The results of climate change and extreme weather is our focus. Importantly, it’s not that we’re not interested in the rate of rise in sea level or the change in average temperatures. However, we just don’t believe that data translates into useful information for most people. Instead, we focus on the cost of climate change and extreme weather for homeowners and insurance companies. How are extreme weather and climate change impacting your pocketbook?
The study is based on data from 1980 through 2017. In short, the findings are as follows:
Home insurance companies vary significantly in how they perform when it comes to paying claims. Be sure to get a free rating on your home insurance.
What’s the Impact of Climate Change on Homeowners and Home Insurers?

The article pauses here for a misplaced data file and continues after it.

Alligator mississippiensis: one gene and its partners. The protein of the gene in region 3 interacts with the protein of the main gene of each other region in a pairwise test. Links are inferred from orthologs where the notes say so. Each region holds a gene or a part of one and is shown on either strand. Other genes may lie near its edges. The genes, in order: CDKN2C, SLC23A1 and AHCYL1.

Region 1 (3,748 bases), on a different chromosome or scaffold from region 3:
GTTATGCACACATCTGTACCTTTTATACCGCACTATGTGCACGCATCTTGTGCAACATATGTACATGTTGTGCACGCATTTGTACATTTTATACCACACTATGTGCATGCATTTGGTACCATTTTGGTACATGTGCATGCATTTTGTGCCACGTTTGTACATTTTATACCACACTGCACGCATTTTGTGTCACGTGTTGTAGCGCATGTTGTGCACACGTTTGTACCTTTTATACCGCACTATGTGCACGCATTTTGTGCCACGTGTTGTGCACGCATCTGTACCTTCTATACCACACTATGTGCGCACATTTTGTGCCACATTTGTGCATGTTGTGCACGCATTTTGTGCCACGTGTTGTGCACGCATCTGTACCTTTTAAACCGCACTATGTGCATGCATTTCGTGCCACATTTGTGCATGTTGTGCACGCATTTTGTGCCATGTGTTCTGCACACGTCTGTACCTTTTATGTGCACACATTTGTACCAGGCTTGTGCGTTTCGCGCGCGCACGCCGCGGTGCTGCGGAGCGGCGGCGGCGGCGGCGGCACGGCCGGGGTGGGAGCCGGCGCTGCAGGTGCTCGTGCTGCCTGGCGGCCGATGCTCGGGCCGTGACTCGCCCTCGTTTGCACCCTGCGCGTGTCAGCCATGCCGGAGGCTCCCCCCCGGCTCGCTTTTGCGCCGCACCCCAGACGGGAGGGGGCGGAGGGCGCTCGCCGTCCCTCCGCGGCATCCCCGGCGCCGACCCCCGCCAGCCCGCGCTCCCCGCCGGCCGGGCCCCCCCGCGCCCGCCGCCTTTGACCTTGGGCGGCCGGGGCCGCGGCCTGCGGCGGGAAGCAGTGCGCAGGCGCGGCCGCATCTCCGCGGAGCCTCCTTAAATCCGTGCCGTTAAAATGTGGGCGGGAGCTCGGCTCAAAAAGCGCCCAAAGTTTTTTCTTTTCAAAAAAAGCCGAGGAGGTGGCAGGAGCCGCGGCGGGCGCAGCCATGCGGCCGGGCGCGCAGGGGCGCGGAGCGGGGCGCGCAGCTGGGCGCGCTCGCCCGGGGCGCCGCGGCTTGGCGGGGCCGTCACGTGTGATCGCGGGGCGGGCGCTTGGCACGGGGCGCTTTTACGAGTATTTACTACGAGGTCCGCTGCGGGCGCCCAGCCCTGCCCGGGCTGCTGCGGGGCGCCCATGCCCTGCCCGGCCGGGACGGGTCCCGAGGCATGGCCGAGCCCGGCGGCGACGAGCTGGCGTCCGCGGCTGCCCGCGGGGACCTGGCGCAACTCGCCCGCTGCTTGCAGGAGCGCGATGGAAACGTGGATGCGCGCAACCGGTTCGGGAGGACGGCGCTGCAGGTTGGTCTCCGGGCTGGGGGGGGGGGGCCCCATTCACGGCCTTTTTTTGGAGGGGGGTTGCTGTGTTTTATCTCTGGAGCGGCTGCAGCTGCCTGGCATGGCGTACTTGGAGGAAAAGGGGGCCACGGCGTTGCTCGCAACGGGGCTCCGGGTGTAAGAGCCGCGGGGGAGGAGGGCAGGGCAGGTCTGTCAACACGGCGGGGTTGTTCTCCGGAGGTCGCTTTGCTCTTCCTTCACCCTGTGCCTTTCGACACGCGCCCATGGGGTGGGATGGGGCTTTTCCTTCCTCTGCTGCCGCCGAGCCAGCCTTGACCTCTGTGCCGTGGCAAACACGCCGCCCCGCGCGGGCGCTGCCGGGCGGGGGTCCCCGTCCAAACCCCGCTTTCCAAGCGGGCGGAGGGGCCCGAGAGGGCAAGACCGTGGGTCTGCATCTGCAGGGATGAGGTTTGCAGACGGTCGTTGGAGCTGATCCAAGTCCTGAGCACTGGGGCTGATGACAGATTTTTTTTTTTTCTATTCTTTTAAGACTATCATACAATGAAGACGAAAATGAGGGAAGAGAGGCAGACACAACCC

In any type of serious analysis, it’s imperative to use high-quality data. Therefore, we used data from the National Oceanic and Atmospheric Administration (NOAA). The NOAA data documents the number of billion-dollar weather and climate disasters that have impacted the U.S. The data available from the NOAA covers the 37-year period from 1980 to 2017. The NOAA data includes the following types of events:
In this analysis, all events are Consumer Price Index (CPI) adjusted. CPI adjusted means that from a dollar cost point of view, all storms are equally represented. Therefore, a storm occurring in 1980 or 2017 are adjusted based on CPI to have an equivalent cost basis.
Average Cost of Billion-Dollar Weather Event
The chart below plots the cost of all weather events with a total cost of more than one billion dollars. The cost of the events was adjusted based on the Consumer Price Index (CPI). Therefore, all events are shown in 2017 equivalent dollars. Using the CPI adjusted average makes it possible to determine how rapidly the cost of these events is increasing.
Chart 1: Shows the average cost per year for all storms causing one billion dollars, or more, of damage from 1980 through 2017.